The Conspiracy Against Naloxone
So that’s why, just as I once called for recovery activism in support of needle exchange, I now believe we need it to push naloxone. People in recovery—simply by existing—show that addiction isn’t necessarily forever and that valuable, productive people can suffer from and beat back addiction. We need to stand with those who are not yet ready so that they can survive long enough to hear that message of hope.
While more naloxone-distribution programs at needle exchanges and other places frequented by active addicts are important, however, I think equally important is making naloxone available cheaply over-the-counter and educating the public that it’s a household essential.
Here’s why. The riskiest periods of addiction are times when people have either just started using or recently quit, either in treatment or in prison. At those times, they are simply not likely to attend a needle-exchange program or to believe they have any need for naloxone.
Moreover, what parent—whether they find a teen blue on the couch or find a toddler (or even a pet) gobbling Grandma’s codeine—would not want to have the antidote on hand? Since parents typically believe, “Not my kid,” most would never visit a needle exchange or even think about overdose antidotes. Pain patients prescribed large doses of opioids are also at risk, not to mention addicted people who “doctor shop” and don’t associate with street drug users.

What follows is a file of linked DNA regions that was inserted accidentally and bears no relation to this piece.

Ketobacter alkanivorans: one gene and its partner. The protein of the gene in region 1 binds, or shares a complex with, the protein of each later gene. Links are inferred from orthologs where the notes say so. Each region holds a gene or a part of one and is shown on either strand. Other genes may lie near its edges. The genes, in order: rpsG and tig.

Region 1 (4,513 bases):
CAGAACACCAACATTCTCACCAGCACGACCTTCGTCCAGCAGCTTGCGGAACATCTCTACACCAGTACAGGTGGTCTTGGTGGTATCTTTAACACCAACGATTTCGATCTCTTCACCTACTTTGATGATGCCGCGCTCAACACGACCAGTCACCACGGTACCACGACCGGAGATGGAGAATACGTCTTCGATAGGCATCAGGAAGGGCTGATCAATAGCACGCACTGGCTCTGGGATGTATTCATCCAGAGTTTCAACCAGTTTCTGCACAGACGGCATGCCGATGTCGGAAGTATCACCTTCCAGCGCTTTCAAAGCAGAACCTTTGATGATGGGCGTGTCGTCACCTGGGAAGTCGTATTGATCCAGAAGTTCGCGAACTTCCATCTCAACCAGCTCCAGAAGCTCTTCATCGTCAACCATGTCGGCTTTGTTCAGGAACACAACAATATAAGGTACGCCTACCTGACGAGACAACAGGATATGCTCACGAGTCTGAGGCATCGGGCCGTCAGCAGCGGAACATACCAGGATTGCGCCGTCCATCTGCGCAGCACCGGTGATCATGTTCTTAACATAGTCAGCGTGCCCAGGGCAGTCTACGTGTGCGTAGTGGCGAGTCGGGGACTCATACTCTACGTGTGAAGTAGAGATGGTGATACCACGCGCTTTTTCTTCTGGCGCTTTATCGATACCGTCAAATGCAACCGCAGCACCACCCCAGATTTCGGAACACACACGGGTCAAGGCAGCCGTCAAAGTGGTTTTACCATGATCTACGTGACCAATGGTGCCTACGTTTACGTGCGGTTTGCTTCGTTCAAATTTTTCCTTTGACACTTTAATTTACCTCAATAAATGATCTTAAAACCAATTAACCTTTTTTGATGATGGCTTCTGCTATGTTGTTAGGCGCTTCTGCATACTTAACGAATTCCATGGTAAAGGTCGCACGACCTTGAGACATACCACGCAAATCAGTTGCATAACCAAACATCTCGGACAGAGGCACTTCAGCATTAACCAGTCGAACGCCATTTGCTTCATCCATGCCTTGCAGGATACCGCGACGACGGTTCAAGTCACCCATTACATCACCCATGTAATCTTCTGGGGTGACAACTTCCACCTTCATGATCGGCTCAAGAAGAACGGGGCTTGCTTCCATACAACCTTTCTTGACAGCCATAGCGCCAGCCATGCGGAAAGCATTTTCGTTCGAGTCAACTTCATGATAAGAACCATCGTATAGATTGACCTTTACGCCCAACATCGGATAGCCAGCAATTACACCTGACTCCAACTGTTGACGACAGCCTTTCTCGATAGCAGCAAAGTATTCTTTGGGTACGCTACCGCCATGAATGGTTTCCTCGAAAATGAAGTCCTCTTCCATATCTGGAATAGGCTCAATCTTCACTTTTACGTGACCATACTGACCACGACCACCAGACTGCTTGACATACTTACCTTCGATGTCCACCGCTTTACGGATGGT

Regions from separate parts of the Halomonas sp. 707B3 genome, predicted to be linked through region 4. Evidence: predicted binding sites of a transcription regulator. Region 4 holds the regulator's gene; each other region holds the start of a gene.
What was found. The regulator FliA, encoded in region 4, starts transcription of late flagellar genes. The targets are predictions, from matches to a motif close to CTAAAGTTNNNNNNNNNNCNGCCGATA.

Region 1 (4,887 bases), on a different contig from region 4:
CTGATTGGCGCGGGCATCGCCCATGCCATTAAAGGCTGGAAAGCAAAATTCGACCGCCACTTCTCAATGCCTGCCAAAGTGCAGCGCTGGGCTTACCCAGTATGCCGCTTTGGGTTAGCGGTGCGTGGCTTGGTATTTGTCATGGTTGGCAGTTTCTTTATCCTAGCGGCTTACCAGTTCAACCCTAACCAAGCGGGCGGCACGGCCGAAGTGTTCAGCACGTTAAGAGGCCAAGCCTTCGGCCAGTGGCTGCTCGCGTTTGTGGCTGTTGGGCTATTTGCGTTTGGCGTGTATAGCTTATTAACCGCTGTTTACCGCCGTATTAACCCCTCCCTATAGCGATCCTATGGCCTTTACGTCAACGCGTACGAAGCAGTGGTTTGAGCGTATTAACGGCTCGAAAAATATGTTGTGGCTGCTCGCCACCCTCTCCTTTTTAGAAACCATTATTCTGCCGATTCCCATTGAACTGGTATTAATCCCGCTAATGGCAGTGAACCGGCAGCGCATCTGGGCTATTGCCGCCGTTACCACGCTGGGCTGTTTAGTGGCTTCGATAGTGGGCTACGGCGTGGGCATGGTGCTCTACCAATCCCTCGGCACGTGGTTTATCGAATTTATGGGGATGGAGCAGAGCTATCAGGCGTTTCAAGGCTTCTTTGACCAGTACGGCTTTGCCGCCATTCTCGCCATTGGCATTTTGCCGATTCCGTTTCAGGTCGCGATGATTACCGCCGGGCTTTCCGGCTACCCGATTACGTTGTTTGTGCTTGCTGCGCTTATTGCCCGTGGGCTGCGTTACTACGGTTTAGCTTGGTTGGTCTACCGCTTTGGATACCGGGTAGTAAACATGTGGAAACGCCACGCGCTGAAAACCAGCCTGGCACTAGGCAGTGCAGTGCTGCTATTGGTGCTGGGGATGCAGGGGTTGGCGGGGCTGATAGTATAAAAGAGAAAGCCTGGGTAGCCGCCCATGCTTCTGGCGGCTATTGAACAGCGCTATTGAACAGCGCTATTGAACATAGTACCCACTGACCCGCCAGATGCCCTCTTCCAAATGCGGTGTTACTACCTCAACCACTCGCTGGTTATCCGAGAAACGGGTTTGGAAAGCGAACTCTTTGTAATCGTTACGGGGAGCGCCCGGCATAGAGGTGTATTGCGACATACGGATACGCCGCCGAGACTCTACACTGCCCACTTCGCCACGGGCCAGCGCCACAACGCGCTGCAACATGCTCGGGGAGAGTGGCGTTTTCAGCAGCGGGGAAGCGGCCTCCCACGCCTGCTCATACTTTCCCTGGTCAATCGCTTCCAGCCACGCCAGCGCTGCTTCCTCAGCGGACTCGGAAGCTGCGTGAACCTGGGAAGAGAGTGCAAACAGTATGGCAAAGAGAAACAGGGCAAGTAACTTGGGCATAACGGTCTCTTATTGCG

But if the Red Cross and similar organizations promoted naloxone as a first-aid measure that everyone should keep at home, this denial wouldn’t matter. There’d be no stigma to having it; it would just be something everyone stores in the bathroom or kitchen, like ace bandages or disinfectant. As pilots say about safety equipment, it’s better to have it and not need it than to need it and not have it.
At least half of all overdoses are witnessed, but if people don’t know the signs to look for or have the means to help, these lives can’t be saved. Key is recognizing erratic breathing, blue skin tone and strange snoring—and not letting someone “sleep it off,” which can be fatal.
Because people who have “been there” know what addiction is like and how helping others helps our own recovery, our voices are essential. Some of the key leaders in the fight for needle exchange, in fact, are or were recovering ex-addicts, and this is true for naloxone as well. But many, many more voices are needed—the fact that we’re still fighting with Congress over syringe exchange funding is only one illustration of why.
The FDA will hold a meeting April 12 to discuss making naloxone over-the-counter. Wouldn’t it be great if thousands of recovering people showed up or at least contacted the agency (where? click here) to make it know that our lives matter and we support OTC naloxone?
Maia Szalavitz is a columnist at The Fix. She is also a health reporter at Time magazine online, and co-author, with Bruce Perry, of Born for Love: Why Empathy Is Essential—and Endangered (Morrow, 2010), and author of Help at Any Cost: How the Troubled-Teen Industry Cons Parents and Hurts Kids (Riverhead, 2006).